Helmholtz-Zentrum Geesthacht, 2017-10-19
http://www.hzg.de/056110/index_0056110.html.en

"Nanoconfined borohydrides with optimised scaffolds and pore sizes for electrochemical energy storage"

Priscilla Huen / Early Stage Researcher at the Aarhus University, Denmark

Working title of thesis

Nanoconfined borohydrides with optimized scaffolds and pore sizes for electrochemical energy storage.

Objectives

  • To synthesize nanoconfined electrochemical energy storage materials
  • To study the thermodynamics, kinetics, structures and solid state diffusion of the nanoconfined materials
  • To evaluate the potentials for industrial application

Tasks and methodology

Materials will be selected among metal borohydrides, reactive hydride composites and systems like Li3N-T-H (T: transition metal).  

The selected materials will be synthesized with scaffolds of different nanopore sizes and their electrochemical performance will be tested in battery half-cells. The thermodynamic and kinetic properties and solid state diffusion will be investigated by electrochemical protocols such as PITT, GITT and EIS.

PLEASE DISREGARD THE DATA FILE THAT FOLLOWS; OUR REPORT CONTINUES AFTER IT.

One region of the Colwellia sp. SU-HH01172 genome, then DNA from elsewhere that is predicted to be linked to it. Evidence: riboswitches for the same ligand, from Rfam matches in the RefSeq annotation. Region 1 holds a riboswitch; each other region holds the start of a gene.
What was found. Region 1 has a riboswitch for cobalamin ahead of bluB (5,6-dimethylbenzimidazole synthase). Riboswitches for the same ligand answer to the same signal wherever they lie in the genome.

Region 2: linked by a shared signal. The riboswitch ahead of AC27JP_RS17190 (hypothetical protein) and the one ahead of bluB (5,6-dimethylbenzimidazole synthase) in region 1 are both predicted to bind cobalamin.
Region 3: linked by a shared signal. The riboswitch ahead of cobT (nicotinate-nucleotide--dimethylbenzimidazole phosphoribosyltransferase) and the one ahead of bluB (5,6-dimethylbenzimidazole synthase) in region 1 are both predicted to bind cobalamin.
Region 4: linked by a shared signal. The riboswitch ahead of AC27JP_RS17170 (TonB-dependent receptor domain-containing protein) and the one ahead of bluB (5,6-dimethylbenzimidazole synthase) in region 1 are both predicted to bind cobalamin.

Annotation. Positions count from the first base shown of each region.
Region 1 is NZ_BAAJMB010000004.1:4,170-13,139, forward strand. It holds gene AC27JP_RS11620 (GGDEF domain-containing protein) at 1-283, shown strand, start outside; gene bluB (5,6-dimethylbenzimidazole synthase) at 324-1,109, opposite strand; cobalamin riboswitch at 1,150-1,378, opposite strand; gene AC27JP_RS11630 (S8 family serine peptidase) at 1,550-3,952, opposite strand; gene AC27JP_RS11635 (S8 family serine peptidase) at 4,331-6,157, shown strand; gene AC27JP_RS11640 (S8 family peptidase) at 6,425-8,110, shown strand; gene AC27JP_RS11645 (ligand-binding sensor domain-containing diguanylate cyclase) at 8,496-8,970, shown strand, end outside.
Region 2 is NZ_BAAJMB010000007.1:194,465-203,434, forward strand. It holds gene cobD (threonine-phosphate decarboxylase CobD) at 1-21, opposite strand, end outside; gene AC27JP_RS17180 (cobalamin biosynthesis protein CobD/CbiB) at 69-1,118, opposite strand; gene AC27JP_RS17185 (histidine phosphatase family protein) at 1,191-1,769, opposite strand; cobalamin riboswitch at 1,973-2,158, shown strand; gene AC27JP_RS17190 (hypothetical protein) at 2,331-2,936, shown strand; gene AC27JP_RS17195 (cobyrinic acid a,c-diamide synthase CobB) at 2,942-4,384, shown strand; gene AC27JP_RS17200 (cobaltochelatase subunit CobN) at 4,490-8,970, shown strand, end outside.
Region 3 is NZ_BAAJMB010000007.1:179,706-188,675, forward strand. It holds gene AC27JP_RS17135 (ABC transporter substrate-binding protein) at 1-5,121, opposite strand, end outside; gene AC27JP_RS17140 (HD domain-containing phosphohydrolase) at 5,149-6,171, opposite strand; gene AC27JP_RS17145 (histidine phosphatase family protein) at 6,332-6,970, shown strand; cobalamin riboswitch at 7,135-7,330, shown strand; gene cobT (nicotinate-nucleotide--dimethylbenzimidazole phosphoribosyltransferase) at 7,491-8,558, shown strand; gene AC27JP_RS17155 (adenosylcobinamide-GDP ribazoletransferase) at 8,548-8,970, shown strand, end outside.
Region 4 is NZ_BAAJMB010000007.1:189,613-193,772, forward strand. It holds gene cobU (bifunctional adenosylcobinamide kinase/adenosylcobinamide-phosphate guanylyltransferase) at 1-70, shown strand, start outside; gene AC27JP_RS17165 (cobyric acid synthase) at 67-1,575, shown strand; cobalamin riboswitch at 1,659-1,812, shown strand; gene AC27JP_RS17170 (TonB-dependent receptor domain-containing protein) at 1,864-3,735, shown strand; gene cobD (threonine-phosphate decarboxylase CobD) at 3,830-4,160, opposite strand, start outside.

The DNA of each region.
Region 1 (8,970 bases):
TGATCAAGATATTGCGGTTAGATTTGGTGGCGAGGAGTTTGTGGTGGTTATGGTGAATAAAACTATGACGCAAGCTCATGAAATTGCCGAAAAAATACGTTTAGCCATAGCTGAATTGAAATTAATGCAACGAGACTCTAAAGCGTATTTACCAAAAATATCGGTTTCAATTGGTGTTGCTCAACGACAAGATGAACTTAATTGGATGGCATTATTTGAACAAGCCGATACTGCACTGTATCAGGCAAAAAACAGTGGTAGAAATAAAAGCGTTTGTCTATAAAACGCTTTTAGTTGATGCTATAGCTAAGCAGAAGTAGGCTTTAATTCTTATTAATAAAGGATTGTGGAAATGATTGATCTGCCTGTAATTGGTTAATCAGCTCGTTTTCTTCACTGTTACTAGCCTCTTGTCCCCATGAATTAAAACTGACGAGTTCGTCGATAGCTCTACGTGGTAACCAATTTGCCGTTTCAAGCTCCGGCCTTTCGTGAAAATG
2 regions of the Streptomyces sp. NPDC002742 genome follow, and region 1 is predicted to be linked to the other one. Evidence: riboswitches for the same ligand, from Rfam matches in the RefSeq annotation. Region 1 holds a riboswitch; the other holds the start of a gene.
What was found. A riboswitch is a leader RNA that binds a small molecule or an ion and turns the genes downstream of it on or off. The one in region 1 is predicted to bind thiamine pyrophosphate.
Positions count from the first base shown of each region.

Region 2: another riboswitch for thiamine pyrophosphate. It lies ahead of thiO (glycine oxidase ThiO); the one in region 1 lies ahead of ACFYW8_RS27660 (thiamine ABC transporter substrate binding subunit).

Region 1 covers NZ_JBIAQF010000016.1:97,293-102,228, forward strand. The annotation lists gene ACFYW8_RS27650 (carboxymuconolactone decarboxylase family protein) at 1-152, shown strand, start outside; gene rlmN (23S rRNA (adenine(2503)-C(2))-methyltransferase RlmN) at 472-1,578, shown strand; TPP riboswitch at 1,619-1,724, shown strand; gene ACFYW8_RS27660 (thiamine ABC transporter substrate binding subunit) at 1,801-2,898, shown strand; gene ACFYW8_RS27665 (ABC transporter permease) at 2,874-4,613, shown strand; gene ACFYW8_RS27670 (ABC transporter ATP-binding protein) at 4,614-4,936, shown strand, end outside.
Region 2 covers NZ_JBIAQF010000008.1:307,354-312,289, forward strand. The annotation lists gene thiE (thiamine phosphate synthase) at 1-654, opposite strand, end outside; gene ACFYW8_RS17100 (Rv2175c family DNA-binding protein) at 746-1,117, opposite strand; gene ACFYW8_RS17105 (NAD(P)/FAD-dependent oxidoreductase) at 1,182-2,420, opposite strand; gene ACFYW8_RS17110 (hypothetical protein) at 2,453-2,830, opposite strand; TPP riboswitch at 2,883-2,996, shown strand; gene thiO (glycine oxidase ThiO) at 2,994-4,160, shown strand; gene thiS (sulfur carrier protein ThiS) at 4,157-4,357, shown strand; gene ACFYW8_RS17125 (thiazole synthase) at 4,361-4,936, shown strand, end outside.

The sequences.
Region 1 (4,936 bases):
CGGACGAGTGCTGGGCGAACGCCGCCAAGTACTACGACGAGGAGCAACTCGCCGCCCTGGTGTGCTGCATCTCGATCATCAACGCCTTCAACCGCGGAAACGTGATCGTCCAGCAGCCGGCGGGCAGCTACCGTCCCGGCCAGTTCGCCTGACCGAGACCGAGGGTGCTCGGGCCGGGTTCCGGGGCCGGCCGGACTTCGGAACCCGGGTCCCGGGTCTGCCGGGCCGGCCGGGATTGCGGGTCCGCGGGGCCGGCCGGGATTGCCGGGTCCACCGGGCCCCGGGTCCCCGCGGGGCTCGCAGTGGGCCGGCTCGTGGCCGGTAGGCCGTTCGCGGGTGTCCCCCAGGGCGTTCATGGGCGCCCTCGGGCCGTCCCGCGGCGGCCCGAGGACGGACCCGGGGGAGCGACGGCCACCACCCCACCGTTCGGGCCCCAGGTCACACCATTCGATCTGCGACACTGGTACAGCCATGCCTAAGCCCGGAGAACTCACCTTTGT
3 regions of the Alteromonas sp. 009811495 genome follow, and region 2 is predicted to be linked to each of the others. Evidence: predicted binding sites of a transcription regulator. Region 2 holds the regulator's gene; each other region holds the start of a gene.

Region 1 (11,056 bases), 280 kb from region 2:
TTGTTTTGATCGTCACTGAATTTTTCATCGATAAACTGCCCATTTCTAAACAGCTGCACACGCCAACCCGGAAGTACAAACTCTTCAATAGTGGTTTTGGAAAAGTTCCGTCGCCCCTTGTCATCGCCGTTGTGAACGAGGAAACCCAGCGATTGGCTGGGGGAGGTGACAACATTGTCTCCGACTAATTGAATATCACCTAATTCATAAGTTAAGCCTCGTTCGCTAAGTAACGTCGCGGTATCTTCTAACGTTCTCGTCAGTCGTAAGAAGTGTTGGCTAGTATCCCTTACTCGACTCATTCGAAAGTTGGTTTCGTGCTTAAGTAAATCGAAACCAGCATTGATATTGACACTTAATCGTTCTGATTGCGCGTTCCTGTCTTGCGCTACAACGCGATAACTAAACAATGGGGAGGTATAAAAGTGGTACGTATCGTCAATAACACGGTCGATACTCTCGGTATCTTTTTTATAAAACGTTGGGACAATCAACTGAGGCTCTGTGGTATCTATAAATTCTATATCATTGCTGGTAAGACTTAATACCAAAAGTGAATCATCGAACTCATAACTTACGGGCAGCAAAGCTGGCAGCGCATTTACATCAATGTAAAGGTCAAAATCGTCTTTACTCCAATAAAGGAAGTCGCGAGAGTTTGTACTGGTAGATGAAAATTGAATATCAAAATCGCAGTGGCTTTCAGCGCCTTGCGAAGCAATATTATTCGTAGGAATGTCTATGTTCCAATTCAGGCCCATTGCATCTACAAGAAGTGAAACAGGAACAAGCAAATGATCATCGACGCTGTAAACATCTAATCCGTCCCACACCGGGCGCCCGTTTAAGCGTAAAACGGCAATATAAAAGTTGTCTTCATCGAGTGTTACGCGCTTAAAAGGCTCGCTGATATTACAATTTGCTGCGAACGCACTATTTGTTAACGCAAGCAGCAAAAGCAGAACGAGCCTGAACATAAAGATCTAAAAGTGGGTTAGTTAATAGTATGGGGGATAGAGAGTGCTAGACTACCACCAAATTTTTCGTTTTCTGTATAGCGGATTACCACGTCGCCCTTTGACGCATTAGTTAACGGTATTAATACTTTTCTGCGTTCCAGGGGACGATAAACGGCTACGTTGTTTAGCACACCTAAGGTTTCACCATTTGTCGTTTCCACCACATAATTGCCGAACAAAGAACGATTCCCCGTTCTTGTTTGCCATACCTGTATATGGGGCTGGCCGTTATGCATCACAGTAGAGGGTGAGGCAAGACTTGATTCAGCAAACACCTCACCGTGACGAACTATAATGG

Confinement effects on negative electrodes will be studied with a special focus on the fast charging kinetics and high cycling stability. The topology of the electrodes, before and after several charging and discharging cycles, will be evaluated by BET, Tomography Atom Probe studies, TEM, SEM as well as X-ray imaging. 

Furthermore, the structure and phase transformation of the materials during electrochemical operation will be investigated by operando synchrotron radiation powder X-ray diffraction.  

Short CV

Priscilla Huen received her BSc. in Chemistry from the Hong Kong University of Science and Technology in 2011, and MSc. in Renewable Energy Management from the University of Freiburg in 2013. She worked as a research assistant at the Fraunhofer Institute for Solar Energy Systems (ISE) from 2013 to 2014. She is currently pursuing her PhD at Aarhus University under the supervision of Associate Prof. Torben R. Jensen and Assistant Prof. Dorthe B. Ravnsbæk. Her research focuses on nanoconfined hydride materials for electrochemical energy storage.